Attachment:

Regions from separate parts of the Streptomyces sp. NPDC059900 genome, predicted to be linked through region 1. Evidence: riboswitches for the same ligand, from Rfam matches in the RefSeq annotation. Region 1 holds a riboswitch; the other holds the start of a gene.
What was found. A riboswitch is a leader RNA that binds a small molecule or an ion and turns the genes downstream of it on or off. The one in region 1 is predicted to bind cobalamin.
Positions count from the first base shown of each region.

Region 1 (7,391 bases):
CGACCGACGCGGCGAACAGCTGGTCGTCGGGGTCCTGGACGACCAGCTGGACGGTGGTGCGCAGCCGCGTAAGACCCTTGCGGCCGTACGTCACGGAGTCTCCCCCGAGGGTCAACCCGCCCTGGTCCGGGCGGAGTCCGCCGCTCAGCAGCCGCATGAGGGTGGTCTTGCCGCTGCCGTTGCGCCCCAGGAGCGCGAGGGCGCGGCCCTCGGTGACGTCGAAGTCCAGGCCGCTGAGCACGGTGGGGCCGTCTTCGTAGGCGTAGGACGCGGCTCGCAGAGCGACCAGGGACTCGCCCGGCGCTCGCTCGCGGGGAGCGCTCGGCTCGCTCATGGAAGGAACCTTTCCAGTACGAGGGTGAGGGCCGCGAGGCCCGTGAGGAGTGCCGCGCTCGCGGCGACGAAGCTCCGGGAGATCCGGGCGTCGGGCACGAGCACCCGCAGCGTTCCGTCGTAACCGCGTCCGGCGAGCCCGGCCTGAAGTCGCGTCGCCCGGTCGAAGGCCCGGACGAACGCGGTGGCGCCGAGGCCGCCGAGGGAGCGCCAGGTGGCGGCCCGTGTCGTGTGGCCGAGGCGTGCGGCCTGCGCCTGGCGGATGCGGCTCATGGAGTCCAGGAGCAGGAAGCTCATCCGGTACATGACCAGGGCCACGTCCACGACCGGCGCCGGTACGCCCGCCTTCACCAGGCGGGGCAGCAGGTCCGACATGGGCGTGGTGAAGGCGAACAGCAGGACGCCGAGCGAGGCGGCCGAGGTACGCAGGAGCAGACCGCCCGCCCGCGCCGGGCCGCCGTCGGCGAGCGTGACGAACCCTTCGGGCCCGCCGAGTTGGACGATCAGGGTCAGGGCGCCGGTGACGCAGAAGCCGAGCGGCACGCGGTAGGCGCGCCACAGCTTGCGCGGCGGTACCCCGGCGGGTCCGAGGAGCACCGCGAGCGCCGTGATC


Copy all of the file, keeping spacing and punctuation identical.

Regions from separate parts of the Streptomyces sp. NPDC059900 genome, predicted to be linked through region 1. Evidence: riboswitches for the same ligand, from Rfam matches in the RefSeq annotation. Region 1 holds a riboswitch; the other holds the start of a gene.
What was found. A riboswitch is a leader RNA that binds a small molecule or an ion and turns the genes downstream of it on or off. The one in region 1 is predicted to bind cobalamin.
Positions count from the first base shown of each region.

Region 1 (7,391 bases):
CGACCGACGCGGCGAACAGCTGGTCGTCGGGGTCCTGGACGACCAGCTGGACGGTGGTGCGCAGCCGCGTAAGACCCTTGCGGCCGTACGTCACGGAGTCTCCCCCGAGGGTCAACCCGCCCTGGTCCGGGCGGAGTCCGCCGCTCAGCAGCCGCATGAGGGTGGTCTTGCCGCTGCCGTTGCGCCCCAGGAGCGCGAGGGCGCGGCCCTCGGTGACGTCGAAGTCCAGGCCGCTGAGCACGGTGGGGCCGTCTTCGTAGGCGTAGGACGCGGCTCGCAGAGCGACCAGGGACTCGCCCGGCGCTCGCTCGCGGGGAGCGCTCGGCTCGCTCATGGAAGGAACCTTTCCAGTACGAGGGTGAGGGCCGCGAGGCCCGTGAGGAGTGCCGCGCTCGCGGCGACGAAGCTCCGGGAGATCCGGGCGTCGGGCACGAGCACCCGCAGCGTTCCGTCGTAACCGCGTCCGGCGAGCCCGGCCTGAAGTCGCGTCGCCCGGTCGAAGGCCCGGACGAACGCGGTGGCGCCGAGGCCGCCGAGGGAGCGCCAGGTGGCGGCCCGTGTCGTGTGGCCGAGGCGTGCGGCCTGCGCCTGGCGGATGCGGCTCATGGAGTCCAGGAGCAGGAAGCTCATCCGGTACATGACCAGGGCCACGTCCACGACCGGCGCCGGTACGCCCGCCTTCACCAGGCGGGGCAGCAGGTCCGACATGGGCGTGGTGAAGGCGAACAGCAGGACGCCGAGCGAGGCGGCCGAGGTACGCAGGAGCAGACCGCCCGCCCGCGCCGGGCCGCCGTCGGCGAGCGTGACGAACCCTTCGGGCCCGCCGAGTTGGACGATCAGGGTCAGGGCGCCGGTGACGCAGAAGCCGAGCGGCACGCGGTAGGCGCGCCACAGCTTGCGCGGCGGTACCCCGGCGGGTCCGAGGAGCACCGCGAGCGCCGTGATC